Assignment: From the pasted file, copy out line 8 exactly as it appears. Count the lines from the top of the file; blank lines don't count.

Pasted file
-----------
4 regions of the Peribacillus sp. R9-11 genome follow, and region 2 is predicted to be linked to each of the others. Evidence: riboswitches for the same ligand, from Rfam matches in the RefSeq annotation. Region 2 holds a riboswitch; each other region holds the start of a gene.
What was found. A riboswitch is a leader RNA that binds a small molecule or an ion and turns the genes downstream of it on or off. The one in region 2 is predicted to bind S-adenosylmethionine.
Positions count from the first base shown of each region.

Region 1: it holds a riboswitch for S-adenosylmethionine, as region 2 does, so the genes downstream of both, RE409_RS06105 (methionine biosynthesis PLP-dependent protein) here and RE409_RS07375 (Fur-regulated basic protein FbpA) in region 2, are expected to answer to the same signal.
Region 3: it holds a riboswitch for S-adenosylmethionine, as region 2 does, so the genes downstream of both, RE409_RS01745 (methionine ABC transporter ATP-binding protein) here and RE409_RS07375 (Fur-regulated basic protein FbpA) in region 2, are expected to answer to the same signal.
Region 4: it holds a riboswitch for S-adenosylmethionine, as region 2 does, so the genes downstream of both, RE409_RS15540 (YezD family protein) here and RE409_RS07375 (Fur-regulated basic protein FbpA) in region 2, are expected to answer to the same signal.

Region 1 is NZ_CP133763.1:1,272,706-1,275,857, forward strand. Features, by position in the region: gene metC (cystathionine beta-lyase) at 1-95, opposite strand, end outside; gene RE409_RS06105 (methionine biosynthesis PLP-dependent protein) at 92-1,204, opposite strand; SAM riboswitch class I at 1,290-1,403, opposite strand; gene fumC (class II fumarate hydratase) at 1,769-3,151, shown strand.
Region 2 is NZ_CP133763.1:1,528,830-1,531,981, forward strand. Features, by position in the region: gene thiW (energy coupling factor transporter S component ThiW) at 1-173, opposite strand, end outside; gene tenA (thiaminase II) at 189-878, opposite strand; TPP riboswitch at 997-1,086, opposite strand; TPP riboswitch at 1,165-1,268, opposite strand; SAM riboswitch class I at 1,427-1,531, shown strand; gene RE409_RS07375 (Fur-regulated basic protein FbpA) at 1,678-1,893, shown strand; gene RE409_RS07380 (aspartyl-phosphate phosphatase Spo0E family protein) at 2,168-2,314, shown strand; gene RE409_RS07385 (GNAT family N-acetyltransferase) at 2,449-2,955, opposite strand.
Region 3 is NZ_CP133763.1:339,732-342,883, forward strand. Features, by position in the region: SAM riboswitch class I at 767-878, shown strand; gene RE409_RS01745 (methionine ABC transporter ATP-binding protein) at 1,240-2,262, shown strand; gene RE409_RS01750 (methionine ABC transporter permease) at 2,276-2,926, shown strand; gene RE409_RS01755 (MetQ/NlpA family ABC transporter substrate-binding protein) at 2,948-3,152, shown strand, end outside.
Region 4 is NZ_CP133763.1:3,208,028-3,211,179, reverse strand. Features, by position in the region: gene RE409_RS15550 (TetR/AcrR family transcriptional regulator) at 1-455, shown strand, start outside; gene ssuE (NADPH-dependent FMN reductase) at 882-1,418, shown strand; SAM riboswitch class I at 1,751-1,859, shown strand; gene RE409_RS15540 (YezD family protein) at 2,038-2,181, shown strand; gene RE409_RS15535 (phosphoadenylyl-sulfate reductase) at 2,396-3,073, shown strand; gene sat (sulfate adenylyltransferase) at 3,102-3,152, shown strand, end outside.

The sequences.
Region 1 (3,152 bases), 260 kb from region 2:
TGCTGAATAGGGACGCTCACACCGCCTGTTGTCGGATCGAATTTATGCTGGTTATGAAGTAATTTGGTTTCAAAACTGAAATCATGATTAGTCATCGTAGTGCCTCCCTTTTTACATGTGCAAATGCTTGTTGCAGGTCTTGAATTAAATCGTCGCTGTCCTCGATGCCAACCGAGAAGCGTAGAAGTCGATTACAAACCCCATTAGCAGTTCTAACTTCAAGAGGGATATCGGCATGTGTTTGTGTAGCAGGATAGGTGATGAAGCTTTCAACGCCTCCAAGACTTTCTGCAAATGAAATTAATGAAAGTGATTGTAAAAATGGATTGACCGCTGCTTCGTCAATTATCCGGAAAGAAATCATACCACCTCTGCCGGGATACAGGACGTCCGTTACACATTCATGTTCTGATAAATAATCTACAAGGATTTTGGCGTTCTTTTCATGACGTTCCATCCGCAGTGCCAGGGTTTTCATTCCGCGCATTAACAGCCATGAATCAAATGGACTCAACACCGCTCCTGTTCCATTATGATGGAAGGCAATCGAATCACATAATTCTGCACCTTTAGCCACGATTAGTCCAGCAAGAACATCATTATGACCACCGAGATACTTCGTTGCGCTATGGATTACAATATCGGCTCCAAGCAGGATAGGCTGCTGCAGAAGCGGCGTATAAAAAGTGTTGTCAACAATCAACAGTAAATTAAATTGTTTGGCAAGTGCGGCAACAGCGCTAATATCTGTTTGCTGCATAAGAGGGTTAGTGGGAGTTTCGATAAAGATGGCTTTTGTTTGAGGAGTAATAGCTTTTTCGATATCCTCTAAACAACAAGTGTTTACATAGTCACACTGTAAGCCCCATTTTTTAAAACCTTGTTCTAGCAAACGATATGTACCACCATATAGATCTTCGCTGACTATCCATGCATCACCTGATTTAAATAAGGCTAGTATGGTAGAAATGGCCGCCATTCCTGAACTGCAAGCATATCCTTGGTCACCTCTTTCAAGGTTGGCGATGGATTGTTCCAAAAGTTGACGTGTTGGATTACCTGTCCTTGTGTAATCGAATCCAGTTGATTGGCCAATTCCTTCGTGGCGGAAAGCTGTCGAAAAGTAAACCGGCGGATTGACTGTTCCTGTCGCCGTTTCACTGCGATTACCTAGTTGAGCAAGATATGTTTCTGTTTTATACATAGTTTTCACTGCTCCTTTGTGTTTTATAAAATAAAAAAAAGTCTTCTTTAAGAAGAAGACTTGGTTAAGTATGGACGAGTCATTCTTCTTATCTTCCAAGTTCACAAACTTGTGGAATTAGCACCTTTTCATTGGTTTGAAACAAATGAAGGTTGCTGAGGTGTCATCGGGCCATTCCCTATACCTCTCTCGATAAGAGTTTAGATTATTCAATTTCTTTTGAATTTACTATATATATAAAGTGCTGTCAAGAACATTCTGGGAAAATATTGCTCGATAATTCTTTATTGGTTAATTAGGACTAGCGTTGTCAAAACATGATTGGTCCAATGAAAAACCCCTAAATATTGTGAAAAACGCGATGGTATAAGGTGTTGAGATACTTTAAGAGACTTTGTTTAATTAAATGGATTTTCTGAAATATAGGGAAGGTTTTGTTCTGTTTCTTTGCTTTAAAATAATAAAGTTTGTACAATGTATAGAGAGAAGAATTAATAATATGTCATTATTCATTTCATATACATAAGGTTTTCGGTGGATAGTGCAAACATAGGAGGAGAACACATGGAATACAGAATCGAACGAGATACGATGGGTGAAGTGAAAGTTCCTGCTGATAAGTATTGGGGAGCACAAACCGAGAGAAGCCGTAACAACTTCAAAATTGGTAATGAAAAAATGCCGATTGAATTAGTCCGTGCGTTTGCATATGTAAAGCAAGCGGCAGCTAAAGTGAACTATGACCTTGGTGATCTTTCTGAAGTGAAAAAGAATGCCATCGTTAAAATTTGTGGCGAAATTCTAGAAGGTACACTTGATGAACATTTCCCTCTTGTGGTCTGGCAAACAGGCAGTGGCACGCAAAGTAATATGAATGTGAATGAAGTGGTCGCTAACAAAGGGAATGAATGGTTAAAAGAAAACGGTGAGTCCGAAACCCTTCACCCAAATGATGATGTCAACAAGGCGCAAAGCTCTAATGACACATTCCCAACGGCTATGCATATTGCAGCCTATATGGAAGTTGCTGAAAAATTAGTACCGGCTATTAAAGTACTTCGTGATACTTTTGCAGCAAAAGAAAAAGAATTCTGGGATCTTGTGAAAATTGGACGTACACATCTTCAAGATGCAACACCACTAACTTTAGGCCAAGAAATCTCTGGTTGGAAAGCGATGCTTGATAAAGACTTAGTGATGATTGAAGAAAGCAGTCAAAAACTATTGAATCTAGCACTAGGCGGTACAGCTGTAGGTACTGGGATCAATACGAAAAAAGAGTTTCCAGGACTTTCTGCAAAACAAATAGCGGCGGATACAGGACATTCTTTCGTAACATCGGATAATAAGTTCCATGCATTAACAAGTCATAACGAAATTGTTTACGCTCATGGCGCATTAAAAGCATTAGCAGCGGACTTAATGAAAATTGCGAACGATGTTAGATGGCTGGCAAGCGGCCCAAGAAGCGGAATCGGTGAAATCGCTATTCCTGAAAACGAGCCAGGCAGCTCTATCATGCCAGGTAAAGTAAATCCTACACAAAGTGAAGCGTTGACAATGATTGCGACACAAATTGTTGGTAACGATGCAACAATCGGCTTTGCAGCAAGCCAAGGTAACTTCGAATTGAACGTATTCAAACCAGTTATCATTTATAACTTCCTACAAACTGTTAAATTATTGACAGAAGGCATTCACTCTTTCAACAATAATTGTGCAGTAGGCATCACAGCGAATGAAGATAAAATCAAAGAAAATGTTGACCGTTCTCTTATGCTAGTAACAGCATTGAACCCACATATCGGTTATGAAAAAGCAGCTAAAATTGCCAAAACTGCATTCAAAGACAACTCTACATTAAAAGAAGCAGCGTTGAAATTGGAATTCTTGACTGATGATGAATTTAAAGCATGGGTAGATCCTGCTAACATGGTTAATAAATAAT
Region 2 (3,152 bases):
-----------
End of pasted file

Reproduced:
Region 2 is NZ_CP133763.1:1,528,830-1,531,981, forward strand. Features, by position in the region: gene thiW (energy coupling factor transporter S component ThiW) at 1-173, opposite strand, end outside; gene tenA (thiaminase II) at 189-878, opposite strand; TPP riboswitch at 997-1,086, opposite strand; TPP riboswitch at 1,165-1,268, opposite strand; SAM riboswitch class I at 1,427-1,531, shown strand; gene RE409_RS07375 (Fur-regulated basic protein FbpA) at 1,678-1,893, shown strand; gene RE409_RS07380 (aspartyl-phosphate phosphatase Spo0E family protein) at 2,168-2,314, shown strand; gene RE409_RS07385 (GNAT family N-acetyltransferase) at 2,449-2,955, opposite strand.